Friday, March 23, 2012

Springing Into Action

Spring is officially here, though this week has felt more like May than March, with sunny days and temperatures reaching into the 80s. We're about 30 degrees above average, and all this light and heat has triggered Nature's growth mechanisms: the world is in bloom, with loads of color and a frenzy of leafing out.

WOW. It's a stunner out there, and though the idea of such an early start just feels wrong to me on some levels, I'm at the point where I have to just live in the now and accept what we've got. (It's easier to do, now that I've actually seen honeybees pollinating the weeping cherries on the street -- I feel a little better about the season's fruit crops.)


But this extended burst of warmth has meant that I needed to kick myself into gear on the garden front. I planted peas, carrots, radishes, and Asian greens last weekend. Yesterday I transplanted the hardiest of my leggy broccoli seedlings into the larger pots (seen above) in the hopes that they'll grow a little better.


This morning, once I finished my light load of baking, I sat down outside to seed three flats of vegetables and to reseed some of the herbs I had started in January (but which had not germinated). A friend from contra dancing mentioned last weekend that she had bought a new little greenhouse but was new to starting seeds, so if I wanted space for my own I was welcome to use it -- so I thought I'd prepare for it! And in thanks, I made sure to sow some seeds -- tomatoes, peppers, lettuce, spinach, basil -- for her.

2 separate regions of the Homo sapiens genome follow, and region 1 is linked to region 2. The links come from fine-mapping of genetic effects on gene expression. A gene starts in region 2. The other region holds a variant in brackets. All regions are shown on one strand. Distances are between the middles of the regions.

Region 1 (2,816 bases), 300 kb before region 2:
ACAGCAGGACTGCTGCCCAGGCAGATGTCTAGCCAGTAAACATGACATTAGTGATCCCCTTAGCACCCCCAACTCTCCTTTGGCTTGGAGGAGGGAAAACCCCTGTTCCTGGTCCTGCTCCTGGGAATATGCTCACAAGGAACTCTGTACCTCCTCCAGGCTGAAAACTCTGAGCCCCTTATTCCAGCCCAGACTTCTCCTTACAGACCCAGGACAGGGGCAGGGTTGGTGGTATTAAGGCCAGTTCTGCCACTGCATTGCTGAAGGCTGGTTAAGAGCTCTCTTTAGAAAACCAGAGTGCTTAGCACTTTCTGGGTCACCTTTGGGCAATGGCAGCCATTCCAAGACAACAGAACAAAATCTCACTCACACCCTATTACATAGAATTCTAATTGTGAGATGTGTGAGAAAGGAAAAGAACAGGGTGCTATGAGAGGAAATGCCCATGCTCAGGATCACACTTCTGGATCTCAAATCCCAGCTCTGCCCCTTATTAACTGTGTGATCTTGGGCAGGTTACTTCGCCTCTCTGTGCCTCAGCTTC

(Note: the little box in the middle, with lettuce and parsley seedlings, came Wednesday from the Delighted Gardener as part of this week's barter. Nice to have an early start on those!)


Since the week's baking is largely done (aside from fresh chocolate croissants tomorrow), I managed to get my week's-end work space cleaning done before my second cup of tea. (Trust me, those racks are almost never that empty!)

And that means that this afternoon, I might just be able to devote some time to cleaning out and reorganizing my pantry so that I have better storage for my teas and herbs. (A very necessary thing: not only am I making more tea and herb blends for market, but I started making iced tea this week, thanks to the heat, so I need to be able to keep everything together!)


I think we often don't realize how lethargic we can get during the winter -- even someone like me, who enjoys bundling up in the cold. The sunny, warm days this week have inspired a burst of cleaning and renewing around here, and that gives me a wonderful feeling.

So Spring it on -- I'm ready now.

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Tuesday, March 06, 2012

On the Brownie

I've been challenging myself this year to make three items a week for the bakery case at Local Roots, usually cheese rolls of some sort, a cake, and something that falls somewhere in between in terms of sweetness. Not too many other bakers are contributing to the bakery case, so I feel a sense of responsibility to make options available to customers, but I think it's also a good personal challenge to get me to try some new things or to break out old favorites.

Here's this week's example of reviving a favorite original recipe I haven't made in a few years:


Over six years ago, I developed this peanut butter brownie bar on a visit to my Granola Girl, and it met with wholehearted approval. I made it a couple of times after that, but it hadn't occurred to me to bake it for the market until just recently.